到了碩士生階段，情況開始變化，男生佔到65%，而女生只佔到35%；到了博士生階段，男性更高達80%，而女性卻減少到20%。但是從2009年起，女性碩士生和博士生人數首次超越男性。據美國研究生院委員會（Council of Graduate Schools）2016年9月公佈的《研究生招生及學位：2005至2015》調查報告，女性碩士生人數佔58.2%、女性博士生佔51.3%，而獲得碩士學位的女性學生佔58.4%，獲得博士學位的佔51.8%。
再來看職業生涯中的情況，在美國財富500強大型企業中，絕大多數 CEO 都是男性，女性可謂鳳毛麟角。2016 年的數據指出，女性 CEO 的比例僅佔4.2%。
Men and women
Some people say that there are only two kinds of people in the world: men and women. Let's talk about some of the things related to men and women today.
The normal sex ratio between males and females at birth is roughly 105 males for every 100 females. While the ratio may be much higher in favour of male babies in some Middle-Eastern countries and countries such as China, South Korea and India, the overall world sex ratio generally remains balanced.
Let me cite some numbers as examples. Although traditional patriarchal societies regard ignorance in women to be a virtue, it has long been popular in comparatively civilised and affluent societies for women to go to school. And statistics show that female students tend to perform better on average than male students in secondary school. In the US, for example, 58% of university students are female. Of course, this ratio may be different in certain disciplines; computer science and engineering, for example, are still dominated by male students. But in some majors, such as veterinary medicine, which is even harder to get into than medical school, female students outnumber male students by a ratio of 8 to 2.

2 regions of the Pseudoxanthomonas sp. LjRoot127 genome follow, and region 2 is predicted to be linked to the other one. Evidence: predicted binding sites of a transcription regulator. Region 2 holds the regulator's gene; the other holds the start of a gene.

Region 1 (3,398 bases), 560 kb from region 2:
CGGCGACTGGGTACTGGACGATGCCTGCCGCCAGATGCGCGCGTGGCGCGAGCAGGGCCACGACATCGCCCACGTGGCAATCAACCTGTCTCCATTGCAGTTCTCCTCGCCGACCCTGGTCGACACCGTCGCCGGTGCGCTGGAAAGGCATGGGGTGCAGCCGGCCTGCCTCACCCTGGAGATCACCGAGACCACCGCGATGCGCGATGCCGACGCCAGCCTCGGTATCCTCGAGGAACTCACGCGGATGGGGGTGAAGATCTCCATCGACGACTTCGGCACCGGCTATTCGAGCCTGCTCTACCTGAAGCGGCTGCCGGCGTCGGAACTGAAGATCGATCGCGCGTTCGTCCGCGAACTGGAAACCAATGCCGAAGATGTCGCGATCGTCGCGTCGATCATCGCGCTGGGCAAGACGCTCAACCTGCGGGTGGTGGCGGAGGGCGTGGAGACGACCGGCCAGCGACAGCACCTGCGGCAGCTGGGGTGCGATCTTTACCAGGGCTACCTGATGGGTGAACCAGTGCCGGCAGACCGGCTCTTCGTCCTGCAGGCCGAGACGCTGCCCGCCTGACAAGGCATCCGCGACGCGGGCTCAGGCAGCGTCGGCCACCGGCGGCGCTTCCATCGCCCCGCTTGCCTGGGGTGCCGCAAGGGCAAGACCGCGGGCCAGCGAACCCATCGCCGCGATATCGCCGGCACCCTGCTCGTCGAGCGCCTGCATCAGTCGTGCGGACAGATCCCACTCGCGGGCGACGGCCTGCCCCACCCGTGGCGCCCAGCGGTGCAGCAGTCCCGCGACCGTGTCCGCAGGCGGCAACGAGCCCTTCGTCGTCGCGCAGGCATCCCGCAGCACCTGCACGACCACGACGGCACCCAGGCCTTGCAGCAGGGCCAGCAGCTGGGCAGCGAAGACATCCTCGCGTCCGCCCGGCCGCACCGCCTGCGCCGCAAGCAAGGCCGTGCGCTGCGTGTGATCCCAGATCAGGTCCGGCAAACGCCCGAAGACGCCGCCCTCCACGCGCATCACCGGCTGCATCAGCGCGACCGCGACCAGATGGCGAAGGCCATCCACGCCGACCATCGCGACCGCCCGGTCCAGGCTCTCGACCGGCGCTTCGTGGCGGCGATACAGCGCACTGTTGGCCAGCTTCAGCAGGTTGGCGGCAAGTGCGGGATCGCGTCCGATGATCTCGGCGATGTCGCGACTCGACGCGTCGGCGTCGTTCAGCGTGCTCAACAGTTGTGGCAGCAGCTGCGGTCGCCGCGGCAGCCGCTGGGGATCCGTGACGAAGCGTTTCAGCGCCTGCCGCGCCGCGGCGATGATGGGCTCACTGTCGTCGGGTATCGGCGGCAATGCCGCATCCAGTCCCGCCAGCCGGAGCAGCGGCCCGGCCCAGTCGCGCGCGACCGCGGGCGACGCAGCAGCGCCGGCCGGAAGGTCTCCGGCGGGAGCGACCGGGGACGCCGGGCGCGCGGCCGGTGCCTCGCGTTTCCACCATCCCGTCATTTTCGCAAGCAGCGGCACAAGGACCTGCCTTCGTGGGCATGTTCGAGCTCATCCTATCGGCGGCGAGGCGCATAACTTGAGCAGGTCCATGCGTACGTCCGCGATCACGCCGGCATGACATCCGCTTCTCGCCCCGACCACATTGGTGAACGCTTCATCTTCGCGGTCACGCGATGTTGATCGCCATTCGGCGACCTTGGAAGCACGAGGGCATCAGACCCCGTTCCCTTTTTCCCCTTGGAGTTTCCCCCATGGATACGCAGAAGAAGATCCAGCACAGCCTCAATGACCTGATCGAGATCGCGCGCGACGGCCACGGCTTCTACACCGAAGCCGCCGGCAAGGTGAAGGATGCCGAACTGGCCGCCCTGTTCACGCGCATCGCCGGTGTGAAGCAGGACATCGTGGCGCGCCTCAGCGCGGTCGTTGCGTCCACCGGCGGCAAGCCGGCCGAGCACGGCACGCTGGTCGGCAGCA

But things were different in postgraduate studies, where until fairly recently, about 65% of students were male and at the doctoral level, up to 80% of the students were men. But that changed less than a decade ago; in 2009, female students outnumbered male students for the first time. According to a survey report "Graduate Enrolment and Degrees: 2005 to 2015", published in September 2016 by the Council of Graduate Schools in the US, "the majority of first-time graduate students both at the master's degree and certificate level (58.2%) and at the doctoral level (51.3%) were women. Women also earned the majority share of master's degrees (58.4%) and doctoral degrees (51.8%) awarded by US institutions in 2014-2015."
When it comes to top positions in the workplace, however, things remain unchanged, with the majority of CEO positions held by men in America's Fortune 500 companies. In the 2016 Fortune 500 list, women only held a paltry 4.2% of CEO positions.
It seems that even though educational opportunities for women have improved, there is still a huge difference in the workplace, where the traditional culture of men being the breadwinners and women the homemakers still dominates.
13 February, 2017